Date of Graduation

5-2021

Document Type

Dissertation

Degree Name

Doctor of Philosophy in Materials Science & Engineering (PhD)

Degree Level

Graduate

Department

Graduate School

Advisor

Jiali Li

Committee Member

Surendra P. Singh

Second Committee Member

Zhong Chen

Third Committee Member

David S. McNabb

Fourth Committee Member

Rick Wise

Keywords

Amyloid Beta, Beta lactoglobulin, Nanopore, Protein Aggregation, Tau, Tubulin

Abstract

Protein aggregation has been linked to many chronic and devastating neurodegenerative human diseases and is also strongly associated with aging. In the case of neurodegenerative diseases, α, β tubulins and tau proteins dissociate in a neuron cell and aggregate both intra and extra-cellularly. Tau and tubulin aggregations were found as one of the major causes of many neurodegenerative diseases, such as Parkinson’s, Picks, Alzheimer’s, Huntington, and Prion. Finding the state and mechanism of protein aggregation is significant. In this work, tau and tubulin aggregations were detected in ionic solutions using the solid-state nanopore technique. Besides tau and tubulin, aggregations of β-lactoglobulin were characterized using solid-state nanopore to understand amyloid plaques formation in Alzheimer’s disease. The nanopores (6-30 nm in diameter) were fabricated in a silicon nitride membrane on a silicon substrate by combination of focused ion beam milling and ion beam sculpting. Protein molecules were driven through nanopores by applied voltages (60-210 mV) in ionic solution (0.1M – 2M KCl). A protein molecule passing through a pore will partially block ionic current flow through the nanopore due to an increase in pore resistance which generates a current drop event that can be recorded. The amplitudes of ionic current drops were proportional to the excluded volume of protein molecules. Protein aggregations were detected by comparing the current blockage signals of monomer and aggregated proteins. Results of this research showed that solid-state nanopores were highly sensitive in the detection of dimeric to heptameric aggregations in ionic solutions at different pH salt concentrations, and voltages. Protein aggregations measured using AFM scanning were consistent with nanopore results.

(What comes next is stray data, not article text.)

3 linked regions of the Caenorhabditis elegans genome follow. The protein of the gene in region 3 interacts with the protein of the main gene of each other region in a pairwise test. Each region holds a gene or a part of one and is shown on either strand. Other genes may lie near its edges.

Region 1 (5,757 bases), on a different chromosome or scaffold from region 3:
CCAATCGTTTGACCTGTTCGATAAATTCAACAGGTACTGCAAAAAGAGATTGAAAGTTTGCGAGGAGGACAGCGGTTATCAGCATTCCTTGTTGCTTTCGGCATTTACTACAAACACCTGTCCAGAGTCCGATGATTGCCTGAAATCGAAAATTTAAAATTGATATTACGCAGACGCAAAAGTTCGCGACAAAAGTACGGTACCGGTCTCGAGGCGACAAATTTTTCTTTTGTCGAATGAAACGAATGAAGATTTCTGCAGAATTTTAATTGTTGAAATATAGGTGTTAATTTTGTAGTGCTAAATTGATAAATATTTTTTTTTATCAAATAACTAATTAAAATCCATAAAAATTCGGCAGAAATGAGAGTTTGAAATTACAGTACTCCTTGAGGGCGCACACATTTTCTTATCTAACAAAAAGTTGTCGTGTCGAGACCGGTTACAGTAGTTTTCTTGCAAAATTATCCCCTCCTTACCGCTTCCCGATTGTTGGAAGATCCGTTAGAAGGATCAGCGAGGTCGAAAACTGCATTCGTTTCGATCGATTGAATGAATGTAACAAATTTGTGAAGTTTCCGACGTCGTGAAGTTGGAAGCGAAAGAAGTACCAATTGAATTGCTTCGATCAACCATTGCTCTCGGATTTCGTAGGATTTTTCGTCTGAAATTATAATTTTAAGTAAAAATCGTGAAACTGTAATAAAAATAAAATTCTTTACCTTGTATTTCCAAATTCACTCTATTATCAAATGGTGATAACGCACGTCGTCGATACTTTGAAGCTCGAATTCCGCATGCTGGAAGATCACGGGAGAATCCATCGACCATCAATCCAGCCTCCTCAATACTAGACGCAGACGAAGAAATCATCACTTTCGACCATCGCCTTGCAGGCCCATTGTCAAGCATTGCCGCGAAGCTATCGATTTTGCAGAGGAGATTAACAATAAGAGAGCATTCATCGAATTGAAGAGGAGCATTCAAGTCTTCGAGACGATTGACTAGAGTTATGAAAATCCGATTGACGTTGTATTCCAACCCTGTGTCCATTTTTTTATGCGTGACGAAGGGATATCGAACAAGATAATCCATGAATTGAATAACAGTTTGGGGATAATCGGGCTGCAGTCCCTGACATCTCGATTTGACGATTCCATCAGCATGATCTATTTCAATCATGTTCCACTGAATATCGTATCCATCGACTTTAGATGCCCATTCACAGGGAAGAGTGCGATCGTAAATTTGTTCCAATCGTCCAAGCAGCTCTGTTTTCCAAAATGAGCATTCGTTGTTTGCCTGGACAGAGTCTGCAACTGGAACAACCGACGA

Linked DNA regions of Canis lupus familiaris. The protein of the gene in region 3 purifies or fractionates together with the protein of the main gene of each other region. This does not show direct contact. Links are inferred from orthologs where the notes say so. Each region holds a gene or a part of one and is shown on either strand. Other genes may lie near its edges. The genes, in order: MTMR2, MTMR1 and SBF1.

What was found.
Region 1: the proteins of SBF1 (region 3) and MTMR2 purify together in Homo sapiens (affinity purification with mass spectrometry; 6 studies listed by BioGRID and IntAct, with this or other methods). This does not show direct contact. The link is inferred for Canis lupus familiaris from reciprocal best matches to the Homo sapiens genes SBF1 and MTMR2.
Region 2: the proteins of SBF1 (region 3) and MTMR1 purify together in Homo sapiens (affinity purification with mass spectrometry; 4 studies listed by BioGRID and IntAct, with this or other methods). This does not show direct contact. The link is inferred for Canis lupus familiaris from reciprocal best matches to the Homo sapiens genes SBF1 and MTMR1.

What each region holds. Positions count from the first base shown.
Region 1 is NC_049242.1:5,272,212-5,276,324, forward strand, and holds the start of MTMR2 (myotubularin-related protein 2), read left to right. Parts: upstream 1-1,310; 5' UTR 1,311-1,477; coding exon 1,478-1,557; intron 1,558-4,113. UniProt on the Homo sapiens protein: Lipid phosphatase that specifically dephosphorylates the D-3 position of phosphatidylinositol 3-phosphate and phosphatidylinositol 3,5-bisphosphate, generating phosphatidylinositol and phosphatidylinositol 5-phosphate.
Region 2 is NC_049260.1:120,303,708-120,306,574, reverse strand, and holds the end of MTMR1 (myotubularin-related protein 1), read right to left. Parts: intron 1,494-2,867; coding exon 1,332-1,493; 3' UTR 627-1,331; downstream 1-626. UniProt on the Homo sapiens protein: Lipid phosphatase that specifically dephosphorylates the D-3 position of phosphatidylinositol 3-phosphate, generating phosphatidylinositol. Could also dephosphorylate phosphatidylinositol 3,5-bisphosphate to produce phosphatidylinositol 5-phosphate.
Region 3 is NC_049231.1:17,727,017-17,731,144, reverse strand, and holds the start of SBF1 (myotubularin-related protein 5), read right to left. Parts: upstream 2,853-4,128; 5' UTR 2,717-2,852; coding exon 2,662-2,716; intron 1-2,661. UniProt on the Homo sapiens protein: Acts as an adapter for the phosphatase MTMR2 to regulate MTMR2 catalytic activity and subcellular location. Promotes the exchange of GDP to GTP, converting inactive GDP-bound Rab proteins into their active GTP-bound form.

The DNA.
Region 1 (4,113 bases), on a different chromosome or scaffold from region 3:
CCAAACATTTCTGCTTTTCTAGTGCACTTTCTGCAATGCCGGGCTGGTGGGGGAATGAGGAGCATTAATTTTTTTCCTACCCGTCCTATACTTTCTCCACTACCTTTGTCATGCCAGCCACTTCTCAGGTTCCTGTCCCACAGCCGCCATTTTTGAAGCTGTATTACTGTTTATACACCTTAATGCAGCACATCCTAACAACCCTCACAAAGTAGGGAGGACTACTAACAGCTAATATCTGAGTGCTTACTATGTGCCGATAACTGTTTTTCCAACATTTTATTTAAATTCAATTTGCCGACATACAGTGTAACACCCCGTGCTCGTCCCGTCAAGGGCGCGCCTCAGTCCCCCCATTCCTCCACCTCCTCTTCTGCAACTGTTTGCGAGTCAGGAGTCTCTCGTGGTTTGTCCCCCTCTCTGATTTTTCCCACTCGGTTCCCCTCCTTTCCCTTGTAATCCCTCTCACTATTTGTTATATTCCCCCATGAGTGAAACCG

Available for download on Tuesday, May 17, 2022

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